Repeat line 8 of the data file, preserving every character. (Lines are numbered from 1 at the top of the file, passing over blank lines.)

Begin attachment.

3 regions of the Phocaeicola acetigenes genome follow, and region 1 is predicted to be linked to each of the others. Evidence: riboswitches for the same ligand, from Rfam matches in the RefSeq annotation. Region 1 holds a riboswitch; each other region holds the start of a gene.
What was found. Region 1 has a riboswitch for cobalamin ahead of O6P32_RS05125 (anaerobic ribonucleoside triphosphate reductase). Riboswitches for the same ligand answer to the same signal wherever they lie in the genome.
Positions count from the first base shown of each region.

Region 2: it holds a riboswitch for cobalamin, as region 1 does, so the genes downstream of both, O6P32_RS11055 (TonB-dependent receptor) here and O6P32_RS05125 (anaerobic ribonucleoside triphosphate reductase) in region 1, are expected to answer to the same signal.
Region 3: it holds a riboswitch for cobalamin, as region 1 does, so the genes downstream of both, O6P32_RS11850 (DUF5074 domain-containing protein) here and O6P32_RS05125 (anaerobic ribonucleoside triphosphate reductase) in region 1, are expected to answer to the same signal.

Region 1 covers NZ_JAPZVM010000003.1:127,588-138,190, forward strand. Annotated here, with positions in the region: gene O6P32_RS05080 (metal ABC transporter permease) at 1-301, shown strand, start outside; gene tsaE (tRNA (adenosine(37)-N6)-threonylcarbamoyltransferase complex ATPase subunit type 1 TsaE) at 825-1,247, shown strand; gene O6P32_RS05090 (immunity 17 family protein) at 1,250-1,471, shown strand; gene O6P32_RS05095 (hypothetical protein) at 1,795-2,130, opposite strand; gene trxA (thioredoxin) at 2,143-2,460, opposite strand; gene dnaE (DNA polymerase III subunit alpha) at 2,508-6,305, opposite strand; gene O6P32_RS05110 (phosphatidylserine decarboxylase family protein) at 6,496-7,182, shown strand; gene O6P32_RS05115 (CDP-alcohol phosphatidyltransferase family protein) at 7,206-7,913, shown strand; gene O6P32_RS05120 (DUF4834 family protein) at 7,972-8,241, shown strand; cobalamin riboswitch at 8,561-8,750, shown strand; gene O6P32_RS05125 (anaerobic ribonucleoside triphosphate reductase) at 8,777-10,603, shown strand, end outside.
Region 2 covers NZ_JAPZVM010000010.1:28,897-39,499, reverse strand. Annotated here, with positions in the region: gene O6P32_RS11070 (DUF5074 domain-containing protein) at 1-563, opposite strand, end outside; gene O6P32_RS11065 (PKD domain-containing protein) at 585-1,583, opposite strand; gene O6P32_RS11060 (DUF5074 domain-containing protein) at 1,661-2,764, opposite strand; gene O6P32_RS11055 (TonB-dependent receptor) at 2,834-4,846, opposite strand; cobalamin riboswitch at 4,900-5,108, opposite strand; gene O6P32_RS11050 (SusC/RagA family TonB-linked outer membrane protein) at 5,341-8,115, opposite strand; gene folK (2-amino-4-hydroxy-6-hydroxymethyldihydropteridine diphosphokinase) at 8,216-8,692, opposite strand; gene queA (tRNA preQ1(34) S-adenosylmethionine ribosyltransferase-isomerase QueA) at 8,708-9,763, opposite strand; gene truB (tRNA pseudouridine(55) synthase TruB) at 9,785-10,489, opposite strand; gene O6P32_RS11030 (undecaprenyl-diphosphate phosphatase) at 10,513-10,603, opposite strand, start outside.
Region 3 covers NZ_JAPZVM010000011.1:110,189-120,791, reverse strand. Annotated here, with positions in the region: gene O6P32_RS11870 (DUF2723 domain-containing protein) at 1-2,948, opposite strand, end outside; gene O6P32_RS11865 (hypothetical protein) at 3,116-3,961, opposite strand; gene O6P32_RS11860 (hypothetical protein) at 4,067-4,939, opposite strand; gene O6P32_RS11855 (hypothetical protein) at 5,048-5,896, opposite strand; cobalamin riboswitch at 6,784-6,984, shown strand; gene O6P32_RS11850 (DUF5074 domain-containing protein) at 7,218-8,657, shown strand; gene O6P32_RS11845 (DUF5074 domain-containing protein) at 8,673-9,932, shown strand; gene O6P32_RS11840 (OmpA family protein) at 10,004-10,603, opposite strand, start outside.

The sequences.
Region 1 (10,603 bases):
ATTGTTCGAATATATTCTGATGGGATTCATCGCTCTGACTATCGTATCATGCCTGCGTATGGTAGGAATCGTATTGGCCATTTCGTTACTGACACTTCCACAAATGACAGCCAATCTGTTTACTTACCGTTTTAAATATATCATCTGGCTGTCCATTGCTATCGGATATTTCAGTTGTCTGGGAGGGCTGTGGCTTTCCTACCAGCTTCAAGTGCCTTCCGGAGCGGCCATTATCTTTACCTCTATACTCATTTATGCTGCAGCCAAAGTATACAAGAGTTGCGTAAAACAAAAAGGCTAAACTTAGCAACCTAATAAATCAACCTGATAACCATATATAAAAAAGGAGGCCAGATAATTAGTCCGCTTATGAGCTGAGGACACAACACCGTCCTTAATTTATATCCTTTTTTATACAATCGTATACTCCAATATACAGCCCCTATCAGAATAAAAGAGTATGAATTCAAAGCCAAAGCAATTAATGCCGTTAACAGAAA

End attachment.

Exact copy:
Region 3 covers NZ_JAPZVM010000011.1:110,189-120,791, reverse strand. Annotated here, with positions in the region: gene O6P32_RS11870 (DUF2723 domain-containing protein) at 1-2,948, opposite strand, end outside; gene O6P32_RS11865 (hypothetical protein) at 3,116-3,961, opposite strand; gene O6P32_RS11860 (hypothetical protein) at 4,067-4,939, opposite strand; gene O6P32_RS11855 (hypothetical protein) at 5,048-5,896, opposite strand; cobalamin riboswitch at 6,784-6,984, shown strand; gene O6P32_RS11850 (DUF5074 domain-containing protein) at 7,218-8,657, shown strand; gene O6P32_RS11845 (DUF5074 domain-containing protein) at 8,673-9,932, shown strand; gene O6P32_RS11840 (OmpA family protein) at 10,004-10,603, opposite strand, start outside.